Before I do that, however, I’d like to compare the beliefs of the people of Louisiana with those of Charles Darwin, regarding the human soul and free will. The reason why I’m doing this is a very simple one: for those readers who live in the United States, it’s your money which is funding the high schools in your state. Why should taxes paid by decent, hard-working Louisianans, or people in any other American state for that matter, be spent on the indoctrination of their children in a worldview which is diametrically opposed to the beliefs of ordinary Americans on matters of morality, not to mention religion? Common sense would suggest that’s just not right. I shall attempt to demonstrate in this post that materialism and the denial of free will – notions that most Americans would vehemently reject – are part-and-parcel of the Darwinian theory of evolution. The implications of this debate on Darwinism should be obvious enough. Anyone who thinks that students’ moral behavior will remain unaffected after they are convinced that they don’t have free will clearly has rocks in his head.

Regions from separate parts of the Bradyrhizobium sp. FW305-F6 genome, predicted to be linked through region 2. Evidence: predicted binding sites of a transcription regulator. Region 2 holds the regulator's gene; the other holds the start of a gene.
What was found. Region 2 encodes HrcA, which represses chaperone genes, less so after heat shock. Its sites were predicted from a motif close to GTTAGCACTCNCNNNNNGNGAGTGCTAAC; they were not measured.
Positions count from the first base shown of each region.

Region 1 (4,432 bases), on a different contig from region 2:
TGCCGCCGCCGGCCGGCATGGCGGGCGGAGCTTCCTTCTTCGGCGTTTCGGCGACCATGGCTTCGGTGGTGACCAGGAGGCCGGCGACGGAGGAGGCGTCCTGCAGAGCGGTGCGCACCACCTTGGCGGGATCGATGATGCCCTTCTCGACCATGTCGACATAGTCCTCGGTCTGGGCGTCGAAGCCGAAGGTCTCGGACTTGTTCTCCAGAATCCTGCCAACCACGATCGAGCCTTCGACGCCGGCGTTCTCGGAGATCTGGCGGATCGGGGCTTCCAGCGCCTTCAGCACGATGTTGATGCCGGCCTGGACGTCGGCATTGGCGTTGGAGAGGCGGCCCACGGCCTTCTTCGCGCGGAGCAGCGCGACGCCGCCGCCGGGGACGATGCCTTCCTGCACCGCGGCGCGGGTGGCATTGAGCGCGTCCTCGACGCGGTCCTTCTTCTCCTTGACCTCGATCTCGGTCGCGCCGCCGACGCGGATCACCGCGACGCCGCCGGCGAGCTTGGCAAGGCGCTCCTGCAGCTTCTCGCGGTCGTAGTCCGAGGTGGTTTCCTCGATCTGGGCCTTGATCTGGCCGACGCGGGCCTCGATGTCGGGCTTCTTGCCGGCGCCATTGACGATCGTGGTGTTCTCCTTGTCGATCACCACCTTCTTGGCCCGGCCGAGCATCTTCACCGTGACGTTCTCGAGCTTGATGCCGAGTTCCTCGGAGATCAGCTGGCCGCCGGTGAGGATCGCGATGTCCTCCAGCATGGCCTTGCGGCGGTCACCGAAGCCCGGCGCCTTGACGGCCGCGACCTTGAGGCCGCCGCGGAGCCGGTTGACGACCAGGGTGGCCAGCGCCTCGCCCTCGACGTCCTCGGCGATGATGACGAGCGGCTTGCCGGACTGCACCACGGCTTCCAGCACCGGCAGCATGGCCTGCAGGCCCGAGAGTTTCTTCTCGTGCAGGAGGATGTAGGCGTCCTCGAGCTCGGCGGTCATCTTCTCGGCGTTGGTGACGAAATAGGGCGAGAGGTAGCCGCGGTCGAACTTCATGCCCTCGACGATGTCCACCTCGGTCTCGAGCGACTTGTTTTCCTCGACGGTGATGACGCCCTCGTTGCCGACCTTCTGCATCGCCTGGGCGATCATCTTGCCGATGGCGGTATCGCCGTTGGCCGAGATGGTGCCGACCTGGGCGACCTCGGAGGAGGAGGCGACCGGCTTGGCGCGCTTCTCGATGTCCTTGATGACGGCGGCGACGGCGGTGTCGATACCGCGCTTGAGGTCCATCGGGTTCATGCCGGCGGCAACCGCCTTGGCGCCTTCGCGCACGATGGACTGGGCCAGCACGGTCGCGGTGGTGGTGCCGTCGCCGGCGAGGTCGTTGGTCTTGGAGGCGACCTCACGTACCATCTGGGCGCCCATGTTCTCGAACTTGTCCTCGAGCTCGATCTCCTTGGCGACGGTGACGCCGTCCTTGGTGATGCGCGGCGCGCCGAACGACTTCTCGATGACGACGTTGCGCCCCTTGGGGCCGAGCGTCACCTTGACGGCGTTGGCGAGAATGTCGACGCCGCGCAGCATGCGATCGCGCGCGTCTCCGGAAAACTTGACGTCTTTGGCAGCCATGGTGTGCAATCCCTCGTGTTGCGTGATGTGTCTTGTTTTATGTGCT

What do the people of Louisiana believe about the human soul and about free will?

Baton Rouge skyline. Courtesy of UrbanPlanetBR and Wikipedia.

Citing the Pew Forum on Religion and Public Life, Wikipedia lists the current religious affiliations of the people of Louisiana as follows:

Christian: 90%

Protestant: 60%

Evangelical Protestant 31%
Historically black Protestant: 20%
Mainline Protestant 9%

Roman Catholic: 28%
Other Christian: 2%
Jehovah’s Witnesses: 1%

Other Religions: 2%

Islam: 1%
Buddhism: 1%
Judaism: less than 0.5%

Non-religious (unaffiliated): 8%

Looking at these figures, we can see that the vast majority of Louisianans hold beliefs about the human soul and about free will which are totally at variance with the teachings of Darwinian evolution. A solid majority of people in the state of Louisiana would accept the following three propositions:

1. Each human being has an immaterial and immortal soul, created by God.

2. Our higher mental acts – in particular, our thoughts and our free decisions – cannot be identified with movements of neurons in the brain. Rather, they are immaterial, spiritual actions.

3. Each human being has libertarian free will: that is,
(i) our choices are not determined by circumstances beyond our control, such as our heredity or environment; and
(ii) whenever we make a choice, we could have chosen otherwise.

The vast majority of Christians, as well as many Jews and Muslims, would subscribe to propositions 1 and 2. Jews, Buddhists and nearly all Christians would subscribe to proposition 3, as well as many people who would not describe themselves as religious. Darwinian evolution denies all three propositions.